The Not So Secret Strategy behind Efficient Inventory Management


Most companies have some kind of inventory management system. If this system is effective or not is a whole other question.

If you’ve worked in any type of manufacturing, retail, or distribution type industry, you know that one of the big challenges is Inventory Optimization. An inventory doesn’t only include physical products and materials. In service and knowledge-based types of industries, inventories include “work in progress” or WIP. Whatever your inventory management system, the ability to pivot and react quickly to fast-changing business conditions can be the competitive edge your company needs to drive profit.

Companies that have embraced new technologies have a better ability to deal with disruptions and use their greater agility to meet changing customer demands.

How is Inventory Currently Being Managed

In the more recent past, many companies used Excel spreadsheets or limited software to manage their inventories. The cost of doing so is illustrated by the example of Cisco, who in 2005 wrote off 2.2 billion dollars in inventory. The company attributed this mistake to improper tracking of duplicate orders and overestimation of future demand.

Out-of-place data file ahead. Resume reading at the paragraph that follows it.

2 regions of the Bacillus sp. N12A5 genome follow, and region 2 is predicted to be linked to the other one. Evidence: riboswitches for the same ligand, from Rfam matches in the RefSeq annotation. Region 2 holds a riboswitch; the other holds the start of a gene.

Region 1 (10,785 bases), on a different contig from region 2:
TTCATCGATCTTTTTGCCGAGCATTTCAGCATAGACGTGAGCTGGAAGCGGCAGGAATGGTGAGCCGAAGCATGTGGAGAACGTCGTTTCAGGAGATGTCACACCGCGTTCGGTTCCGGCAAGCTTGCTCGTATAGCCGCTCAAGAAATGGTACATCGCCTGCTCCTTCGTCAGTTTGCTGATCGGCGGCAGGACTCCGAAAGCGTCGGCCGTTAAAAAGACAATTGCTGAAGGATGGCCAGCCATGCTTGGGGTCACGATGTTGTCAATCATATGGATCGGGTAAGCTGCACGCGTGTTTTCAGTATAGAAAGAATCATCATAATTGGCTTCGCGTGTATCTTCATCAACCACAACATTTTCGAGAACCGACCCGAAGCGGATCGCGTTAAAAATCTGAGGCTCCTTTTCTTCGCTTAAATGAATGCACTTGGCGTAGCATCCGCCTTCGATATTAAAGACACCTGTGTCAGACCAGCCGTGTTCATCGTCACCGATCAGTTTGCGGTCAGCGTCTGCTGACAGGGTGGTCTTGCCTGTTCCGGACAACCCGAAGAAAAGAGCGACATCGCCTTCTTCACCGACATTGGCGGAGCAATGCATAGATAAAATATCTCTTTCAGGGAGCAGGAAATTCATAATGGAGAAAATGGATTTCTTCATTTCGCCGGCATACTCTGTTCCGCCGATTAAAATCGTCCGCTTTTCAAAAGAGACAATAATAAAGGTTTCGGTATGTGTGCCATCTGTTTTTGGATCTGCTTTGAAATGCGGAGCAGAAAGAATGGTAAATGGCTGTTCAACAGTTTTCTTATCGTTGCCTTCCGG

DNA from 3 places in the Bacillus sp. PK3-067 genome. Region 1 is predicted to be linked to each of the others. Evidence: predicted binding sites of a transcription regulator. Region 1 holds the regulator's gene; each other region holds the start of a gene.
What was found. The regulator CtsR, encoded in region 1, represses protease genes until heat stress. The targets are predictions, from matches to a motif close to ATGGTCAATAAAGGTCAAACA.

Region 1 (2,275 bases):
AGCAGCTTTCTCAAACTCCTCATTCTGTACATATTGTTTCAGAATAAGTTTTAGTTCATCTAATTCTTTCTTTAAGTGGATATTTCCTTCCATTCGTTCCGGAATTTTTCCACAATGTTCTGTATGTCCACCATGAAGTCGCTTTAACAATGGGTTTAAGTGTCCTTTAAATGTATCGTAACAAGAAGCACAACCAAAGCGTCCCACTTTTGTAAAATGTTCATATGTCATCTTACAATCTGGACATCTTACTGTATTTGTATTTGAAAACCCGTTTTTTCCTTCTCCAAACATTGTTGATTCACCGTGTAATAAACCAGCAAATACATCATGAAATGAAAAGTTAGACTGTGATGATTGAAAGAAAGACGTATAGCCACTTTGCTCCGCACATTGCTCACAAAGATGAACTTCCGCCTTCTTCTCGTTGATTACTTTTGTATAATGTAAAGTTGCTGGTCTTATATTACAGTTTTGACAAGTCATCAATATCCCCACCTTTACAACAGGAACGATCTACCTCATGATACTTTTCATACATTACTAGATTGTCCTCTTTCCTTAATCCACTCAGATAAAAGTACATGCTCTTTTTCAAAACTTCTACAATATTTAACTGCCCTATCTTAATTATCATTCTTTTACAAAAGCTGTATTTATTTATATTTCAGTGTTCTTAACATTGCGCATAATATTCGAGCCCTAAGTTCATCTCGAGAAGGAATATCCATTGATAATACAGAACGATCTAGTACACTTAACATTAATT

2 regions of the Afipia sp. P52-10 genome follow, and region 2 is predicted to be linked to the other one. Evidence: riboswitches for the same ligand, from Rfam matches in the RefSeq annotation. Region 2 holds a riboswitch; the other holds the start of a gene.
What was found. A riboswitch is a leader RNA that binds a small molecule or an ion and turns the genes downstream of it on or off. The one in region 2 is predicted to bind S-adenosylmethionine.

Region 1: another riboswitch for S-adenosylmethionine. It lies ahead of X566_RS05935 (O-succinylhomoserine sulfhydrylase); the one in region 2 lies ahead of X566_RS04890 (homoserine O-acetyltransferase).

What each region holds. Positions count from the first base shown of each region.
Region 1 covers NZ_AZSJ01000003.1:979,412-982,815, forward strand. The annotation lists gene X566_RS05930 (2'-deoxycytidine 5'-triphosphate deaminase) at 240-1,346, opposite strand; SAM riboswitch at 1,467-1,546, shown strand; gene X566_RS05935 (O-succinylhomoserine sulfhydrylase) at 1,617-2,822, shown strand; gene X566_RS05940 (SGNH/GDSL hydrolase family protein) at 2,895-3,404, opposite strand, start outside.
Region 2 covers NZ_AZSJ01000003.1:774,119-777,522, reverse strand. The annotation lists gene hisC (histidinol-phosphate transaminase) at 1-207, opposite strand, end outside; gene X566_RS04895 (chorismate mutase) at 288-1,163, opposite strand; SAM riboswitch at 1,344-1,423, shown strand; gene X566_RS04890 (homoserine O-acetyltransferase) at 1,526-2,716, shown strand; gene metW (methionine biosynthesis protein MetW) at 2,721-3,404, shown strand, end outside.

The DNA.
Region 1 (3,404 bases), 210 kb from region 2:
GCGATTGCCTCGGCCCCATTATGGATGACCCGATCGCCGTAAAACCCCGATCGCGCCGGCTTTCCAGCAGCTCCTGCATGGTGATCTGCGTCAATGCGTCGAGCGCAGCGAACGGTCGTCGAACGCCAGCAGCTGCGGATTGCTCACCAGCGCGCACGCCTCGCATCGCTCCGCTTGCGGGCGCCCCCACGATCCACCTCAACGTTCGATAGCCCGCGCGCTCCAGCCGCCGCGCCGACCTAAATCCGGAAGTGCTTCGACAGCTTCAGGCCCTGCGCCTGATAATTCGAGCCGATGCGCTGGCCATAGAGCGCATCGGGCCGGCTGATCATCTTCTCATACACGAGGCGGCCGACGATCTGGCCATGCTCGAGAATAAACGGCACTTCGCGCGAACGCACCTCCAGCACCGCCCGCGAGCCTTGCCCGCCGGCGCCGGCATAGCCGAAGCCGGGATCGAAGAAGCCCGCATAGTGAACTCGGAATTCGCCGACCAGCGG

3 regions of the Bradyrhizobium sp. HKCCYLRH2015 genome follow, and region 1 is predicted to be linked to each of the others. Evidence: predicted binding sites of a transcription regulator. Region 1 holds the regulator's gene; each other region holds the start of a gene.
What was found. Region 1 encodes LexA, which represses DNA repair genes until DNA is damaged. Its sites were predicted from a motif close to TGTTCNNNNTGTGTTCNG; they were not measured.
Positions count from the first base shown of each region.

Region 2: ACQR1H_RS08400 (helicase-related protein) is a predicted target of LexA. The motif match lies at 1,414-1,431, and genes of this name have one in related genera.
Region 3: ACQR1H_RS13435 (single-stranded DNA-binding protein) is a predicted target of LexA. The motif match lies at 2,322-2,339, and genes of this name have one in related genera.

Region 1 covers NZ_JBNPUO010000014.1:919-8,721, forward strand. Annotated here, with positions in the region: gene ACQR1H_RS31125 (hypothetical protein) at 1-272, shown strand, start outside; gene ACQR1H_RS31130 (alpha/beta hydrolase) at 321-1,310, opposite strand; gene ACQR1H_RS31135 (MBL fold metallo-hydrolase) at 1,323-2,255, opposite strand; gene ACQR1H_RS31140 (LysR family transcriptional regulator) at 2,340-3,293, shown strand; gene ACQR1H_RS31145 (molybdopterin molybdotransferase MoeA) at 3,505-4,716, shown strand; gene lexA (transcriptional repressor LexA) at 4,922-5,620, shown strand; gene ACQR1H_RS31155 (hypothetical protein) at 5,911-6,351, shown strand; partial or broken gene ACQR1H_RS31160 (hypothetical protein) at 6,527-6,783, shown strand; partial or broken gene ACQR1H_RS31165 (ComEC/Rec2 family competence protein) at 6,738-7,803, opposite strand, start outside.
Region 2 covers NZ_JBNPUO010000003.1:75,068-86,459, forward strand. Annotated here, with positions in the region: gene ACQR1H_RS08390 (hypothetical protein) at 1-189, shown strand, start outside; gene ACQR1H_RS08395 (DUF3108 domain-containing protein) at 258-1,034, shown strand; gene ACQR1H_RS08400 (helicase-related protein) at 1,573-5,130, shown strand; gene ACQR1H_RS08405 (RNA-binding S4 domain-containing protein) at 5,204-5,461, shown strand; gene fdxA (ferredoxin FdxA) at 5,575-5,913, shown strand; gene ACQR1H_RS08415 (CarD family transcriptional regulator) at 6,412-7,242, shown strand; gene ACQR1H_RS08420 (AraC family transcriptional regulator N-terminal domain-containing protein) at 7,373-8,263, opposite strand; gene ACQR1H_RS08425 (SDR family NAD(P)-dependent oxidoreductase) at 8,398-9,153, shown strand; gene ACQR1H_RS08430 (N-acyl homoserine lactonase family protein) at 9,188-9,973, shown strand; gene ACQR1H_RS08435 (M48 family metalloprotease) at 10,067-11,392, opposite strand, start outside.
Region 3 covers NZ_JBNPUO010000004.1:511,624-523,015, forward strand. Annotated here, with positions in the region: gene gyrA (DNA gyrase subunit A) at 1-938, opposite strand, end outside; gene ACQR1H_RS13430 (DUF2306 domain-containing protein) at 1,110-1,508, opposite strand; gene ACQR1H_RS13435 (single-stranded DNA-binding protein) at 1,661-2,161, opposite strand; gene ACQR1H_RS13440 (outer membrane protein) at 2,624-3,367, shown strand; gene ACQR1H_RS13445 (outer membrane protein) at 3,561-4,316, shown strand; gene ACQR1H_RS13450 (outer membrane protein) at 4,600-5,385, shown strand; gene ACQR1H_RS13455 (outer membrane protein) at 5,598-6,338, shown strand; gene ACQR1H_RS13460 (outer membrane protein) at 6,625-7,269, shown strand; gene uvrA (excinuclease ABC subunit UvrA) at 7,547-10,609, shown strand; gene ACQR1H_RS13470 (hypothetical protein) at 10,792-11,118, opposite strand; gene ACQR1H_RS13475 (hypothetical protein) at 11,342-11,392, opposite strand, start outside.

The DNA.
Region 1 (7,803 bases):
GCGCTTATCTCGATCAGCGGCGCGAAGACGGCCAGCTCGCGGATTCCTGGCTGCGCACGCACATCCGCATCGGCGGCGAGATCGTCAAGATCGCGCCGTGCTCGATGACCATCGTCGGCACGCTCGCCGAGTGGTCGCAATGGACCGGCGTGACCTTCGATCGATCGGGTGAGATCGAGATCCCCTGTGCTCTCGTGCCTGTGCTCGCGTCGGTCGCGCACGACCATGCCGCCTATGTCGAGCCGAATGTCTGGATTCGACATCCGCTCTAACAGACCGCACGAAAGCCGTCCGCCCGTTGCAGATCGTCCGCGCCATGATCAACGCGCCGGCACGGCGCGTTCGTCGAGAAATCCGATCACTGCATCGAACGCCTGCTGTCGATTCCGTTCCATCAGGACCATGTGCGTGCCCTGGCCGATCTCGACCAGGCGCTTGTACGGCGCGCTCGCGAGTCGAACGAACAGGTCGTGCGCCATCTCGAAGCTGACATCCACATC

Currently, more data-driven supply chain management is becoming standard. Many companies are funneling data from multiple systems and both internal and external sources to provide more accurate forecasts and be able to predict consumer trends faster.

Supply Chain Disruption Issues

This type of disruption can strike at the heart of any business, causing issues to either production or distribution.

Supply Chain Disruptions can cause:

  • Financial loss
  • Logistical issues and 
  • Damage to Reputation

For example, when there is a supply chain disruption affecting a commercial aerospace company, it can cause up to a 90% decline in earnings. Most inventory issues may not cause this level of loss, but the number serves to illustrate the importance of good inventory optimization and management.

How to Deal with Supply Chain Disruptions

A frequently used catchword to describe the quality needed to thrive in today’s work environment is “resilience”. This quality is also one that businesses need to apply when dealing with service and supply chain disruptions.  

Any good manager will tell you that they begin planning for succession and contingencies from day one of their employment. The same should be true of supply chains. Good planning and preparation go a long way to avoiding and handling supply chain disruptions.

To build long-term resilience into any supply chain system, new technology needs to be adopted. By leveraging advances in inventory optimization systems, including machine learning, AI, and data-driven models, inventory planning becomes more:

  • Flexible
  • Responsive and
  • Effective.

As the old saying goes, an ounce of prevention is worth a pound of cure. By consistently reviewing and updating to newer and more powerful technologies, a company can be better prepared to deal with any scenarios that may occur.

What Benefits come from Adopting New Inventory Technologies 

Companies that embrace new technologies have a greater ability to deal with disruptions and use can use this greater agility to meet changing customer demands. This in turn can lead to less waste, greater efficiencies, and more profit.

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